By Anna Ercanbrack and Jussi Rosendahl | REUTERS | September 10, 2015
HELSINKI (Reuters) – Finland’s government on Thursday proposed increasing capital gains tax and income tax on high earners to help pay for a 10-fold increase in refugees expected to arrive this year, its finance minister said.
The EU migrant crisis proposes a political as well as a financial challenge for the coalition, whose foreign minister, Timo Soini, heads the Eurosceptic party, The Finns, which campaigned for tighter controls on immigration.
Finance Minister Alexander Stubb said the highest bracket of capital gains tax would be raised by 1 percentage point while people earning more than 72,300 euros ($81,000) would be required to pay a so-called solidarity tax for two years, lowering the threshold from 90,000 euros.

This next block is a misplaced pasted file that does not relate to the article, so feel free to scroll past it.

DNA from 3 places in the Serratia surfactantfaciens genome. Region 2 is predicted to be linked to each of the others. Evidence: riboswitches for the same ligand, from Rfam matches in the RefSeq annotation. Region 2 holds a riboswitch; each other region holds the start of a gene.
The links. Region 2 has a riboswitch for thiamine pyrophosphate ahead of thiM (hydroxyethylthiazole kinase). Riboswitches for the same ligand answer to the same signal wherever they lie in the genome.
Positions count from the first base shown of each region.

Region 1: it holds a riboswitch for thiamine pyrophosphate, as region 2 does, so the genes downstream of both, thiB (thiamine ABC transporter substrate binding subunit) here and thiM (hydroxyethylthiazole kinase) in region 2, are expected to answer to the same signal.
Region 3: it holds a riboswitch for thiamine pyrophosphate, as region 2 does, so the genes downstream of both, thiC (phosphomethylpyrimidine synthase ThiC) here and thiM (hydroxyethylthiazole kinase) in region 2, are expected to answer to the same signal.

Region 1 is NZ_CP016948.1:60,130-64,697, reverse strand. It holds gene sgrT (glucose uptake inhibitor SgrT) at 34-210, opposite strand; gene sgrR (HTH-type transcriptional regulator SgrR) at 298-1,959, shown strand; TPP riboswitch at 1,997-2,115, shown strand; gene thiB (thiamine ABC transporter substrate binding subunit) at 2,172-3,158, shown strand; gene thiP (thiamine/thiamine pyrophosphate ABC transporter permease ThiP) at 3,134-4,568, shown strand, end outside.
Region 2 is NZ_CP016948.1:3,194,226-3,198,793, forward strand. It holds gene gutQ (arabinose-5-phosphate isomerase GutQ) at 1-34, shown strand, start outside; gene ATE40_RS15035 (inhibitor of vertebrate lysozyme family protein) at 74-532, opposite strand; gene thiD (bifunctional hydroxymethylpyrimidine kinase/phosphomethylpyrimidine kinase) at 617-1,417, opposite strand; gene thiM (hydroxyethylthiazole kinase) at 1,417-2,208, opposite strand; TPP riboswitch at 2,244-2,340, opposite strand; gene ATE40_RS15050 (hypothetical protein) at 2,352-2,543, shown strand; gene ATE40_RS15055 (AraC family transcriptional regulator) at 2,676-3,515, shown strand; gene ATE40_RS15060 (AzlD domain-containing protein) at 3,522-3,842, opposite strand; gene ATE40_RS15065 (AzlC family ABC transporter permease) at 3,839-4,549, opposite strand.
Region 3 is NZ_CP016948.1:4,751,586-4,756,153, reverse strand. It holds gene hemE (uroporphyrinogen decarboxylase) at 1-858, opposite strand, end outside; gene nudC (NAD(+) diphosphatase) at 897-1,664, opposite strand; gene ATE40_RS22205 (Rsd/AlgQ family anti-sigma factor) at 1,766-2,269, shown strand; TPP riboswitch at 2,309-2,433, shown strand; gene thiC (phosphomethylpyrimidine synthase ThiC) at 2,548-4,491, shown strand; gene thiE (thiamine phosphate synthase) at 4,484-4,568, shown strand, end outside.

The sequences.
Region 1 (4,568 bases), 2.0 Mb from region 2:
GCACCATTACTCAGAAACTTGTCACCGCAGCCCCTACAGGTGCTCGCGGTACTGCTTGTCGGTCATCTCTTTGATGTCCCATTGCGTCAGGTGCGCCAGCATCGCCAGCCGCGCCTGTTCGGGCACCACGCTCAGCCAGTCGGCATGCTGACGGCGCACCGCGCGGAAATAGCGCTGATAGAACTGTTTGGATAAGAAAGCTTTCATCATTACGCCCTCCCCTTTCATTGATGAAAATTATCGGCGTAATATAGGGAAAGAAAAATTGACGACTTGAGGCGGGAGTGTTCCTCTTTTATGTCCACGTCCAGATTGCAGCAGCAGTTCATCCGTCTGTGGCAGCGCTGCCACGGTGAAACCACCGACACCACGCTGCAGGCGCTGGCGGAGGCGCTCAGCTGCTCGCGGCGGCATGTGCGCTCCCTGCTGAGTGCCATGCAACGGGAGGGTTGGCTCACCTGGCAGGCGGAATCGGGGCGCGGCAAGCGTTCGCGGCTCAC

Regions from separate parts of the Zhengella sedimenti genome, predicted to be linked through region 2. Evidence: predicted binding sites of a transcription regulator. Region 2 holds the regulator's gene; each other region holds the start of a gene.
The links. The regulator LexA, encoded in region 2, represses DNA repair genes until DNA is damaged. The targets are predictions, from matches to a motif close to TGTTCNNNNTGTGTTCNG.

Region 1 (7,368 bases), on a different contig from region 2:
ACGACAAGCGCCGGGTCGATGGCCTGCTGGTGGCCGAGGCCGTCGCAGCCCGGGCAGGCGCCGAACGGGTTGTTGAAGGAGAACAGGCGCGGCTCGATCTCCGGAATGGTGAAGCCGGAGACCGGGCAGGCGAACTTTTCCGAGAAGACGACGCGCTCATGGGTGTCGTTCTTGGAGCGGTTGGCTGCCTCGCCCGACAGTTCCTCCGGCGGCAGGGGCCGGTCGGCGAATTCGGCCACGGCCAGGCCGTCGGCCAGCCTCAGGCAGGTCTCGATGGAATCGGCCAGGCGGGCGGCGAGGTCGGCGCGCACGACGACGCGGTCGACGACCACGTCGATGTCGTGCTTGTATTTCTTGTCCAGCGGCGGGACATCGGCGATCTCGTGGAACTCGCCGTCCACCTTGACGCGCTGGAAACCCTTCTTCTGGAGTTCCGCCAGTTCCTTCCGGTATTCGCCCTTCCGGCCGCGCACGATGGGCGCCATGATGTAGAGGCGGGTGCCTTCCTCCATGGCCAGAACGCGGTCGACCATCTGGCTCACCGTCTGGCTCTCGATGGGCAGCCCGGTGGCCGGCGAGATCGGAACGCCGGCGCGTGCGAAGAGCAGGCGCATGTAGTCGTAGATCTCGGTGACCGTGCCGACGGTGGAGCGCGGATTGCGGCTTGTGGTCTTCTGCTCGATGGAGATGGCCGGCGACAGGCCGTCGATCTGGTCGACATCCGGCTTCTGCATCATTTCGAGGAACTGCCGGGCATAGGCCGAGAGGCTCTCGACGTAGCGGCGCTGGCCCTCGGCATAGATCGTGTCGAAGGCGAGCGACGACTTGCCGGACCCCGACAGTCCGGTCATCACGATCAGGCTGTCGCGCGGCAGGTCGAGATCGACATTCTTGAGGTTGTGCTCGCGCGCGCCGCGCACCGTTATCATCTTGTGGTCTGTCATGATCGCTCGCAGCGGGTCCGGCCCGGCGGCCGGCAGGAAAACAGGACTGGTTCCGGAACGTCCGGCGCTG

“These will help to cover higher immigration costs which we estimate to be about 114 million euros this year,” Stubb told a news conference.
The centre-right coalition, which took office in May, is struggling to cut government spending quickly in a shrinking economy where unemployment is on the rise.
Finland last week doubled its estimate for the number of asylum seekers expected this year to up to 30,000, compared with just 3,600 last year.